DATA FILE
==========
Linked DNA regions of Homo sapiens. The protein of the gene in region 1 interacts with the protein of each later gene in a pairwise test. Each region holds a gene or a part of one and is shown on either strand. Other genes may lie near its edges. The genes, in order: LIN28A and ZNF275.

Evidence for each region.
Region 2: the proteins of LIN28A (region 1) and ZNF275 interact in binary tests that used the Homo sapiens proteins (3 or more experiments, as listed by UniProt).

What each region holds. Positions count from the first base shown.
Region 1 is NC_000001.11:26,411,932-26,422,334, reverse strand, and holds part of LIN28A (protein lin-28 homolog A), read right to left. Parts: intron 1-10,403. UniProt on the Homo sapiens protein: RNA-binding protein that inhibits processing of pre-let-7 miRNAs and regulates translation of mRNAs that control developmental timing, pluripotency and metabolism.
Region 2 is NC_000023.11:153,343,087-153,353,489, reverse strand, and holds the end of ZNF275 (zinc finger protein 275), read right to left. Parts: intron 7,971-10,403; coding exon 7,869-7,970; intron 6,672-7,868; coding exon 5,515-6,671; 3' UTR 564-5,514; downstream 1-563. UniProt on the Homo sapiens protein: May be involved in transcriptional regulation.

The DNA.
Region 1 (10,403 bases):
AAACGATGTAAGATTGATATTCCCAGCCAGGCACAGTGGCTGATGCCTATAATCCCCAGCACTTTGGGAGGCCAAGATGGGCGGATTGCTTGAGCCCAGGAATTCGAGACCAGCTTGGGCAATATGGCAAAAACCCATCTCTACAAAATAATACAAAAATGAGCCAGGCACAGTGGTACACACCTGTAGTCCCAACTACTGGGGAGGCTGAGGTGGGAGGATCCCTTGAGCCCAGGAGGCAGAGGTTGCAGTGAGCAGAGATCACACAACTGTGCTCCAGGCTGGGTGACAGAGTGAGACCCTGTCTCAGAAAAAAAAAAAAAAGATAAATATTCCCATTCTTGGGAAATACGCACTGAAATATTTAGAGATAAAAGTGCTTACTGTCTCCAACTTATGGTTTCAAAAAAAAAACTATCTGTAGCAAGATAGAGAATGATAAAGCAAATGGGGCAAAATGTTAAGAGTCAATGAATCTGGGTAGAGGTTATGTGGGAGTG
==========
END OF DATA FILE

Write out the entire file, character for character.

Linked DNA regions of Homo sapiens. The protein of the gene in region 1 interacts with the protein of each later gene in a pairwise test. Each region holds a gene or a part of one and is shown on either strand. Other genes may lie near its edges. The genes, in order: LIN28A and ZNF275.

Evidence for each region.
Region 2: the proteins of LIN28A (region 1) and ZNF275 interact in binary tests that used the Homo sapiens proteins (3 or more experiments, as listed by UniProt).

What each region holds. Positions count from the first base shown.
Region 1 is NC_000001.11:26,411,932-26,422,334, reverse strand, and holds part of LIN28A (protein lin-28 homolog A), read right to left. Parts: intron 1-10,403. UniProt on the Homo sapiens protein: RNA-binding protein that inhibits processing of pre-let-7 miRNAs and regulates translation of mRNAs that control developmental timing, pluripotency and metabolism.
Region 2 is NC_000023.11:153,343,087-153,353,489, reverse strand, and holds the end of ZNF275 (zinc finger protein 275), read right to left. Parts: intron 7,971-10,403; coding exon 7,869-7,970; intron 6,672-7,868; coding exon 5,515-6,671; 3' UTR 564-5,514; downstream 1-563. UniProt on the Homo sapiens protein: May be involved in transcriptional regulation.

The DNA.
Region 1 (10,403 bases):
AAACGATGTAAGATTGATATTCCCAGCCAGGCACAGTGGCTGATGCCTATAATCCCCAGCACTTTGGGAGGCCAAGATGGGCGGATTGCTTGAGCCCAGGAATTCGAGACCAGCTTGGGCAATATGGCAAAAACCCATCTCTACAAAATAATACAAAAATGAGCCAGGCACAGTGGTACACACCTGTAGTCCCAACTACTGGGGAGGCTGAGGTGGGAGGATCCCTTGAGCCCAGGAGGCAGAGGTTGCAGTGAGCAGAGATCACACAACTGTGCTCCAGGCTGGGTGACAGAGTGAGACCCTGTCTCAGAAAAAAAAAAAAAAGATAAATATTCCCATTCTTGGGAAATACGCACTGAAATATTTAGAGATAAAAGTGCTTACTGTCTCCAACTTATGGTTTCAAAAAAAAAACTATCTGTAGCAAGATAGAGAATGATAAAGCAAATGGGGCAAAATGTTAAGAGTCAATGAATCTGGGTAGAGGTTATGTGGGAGTG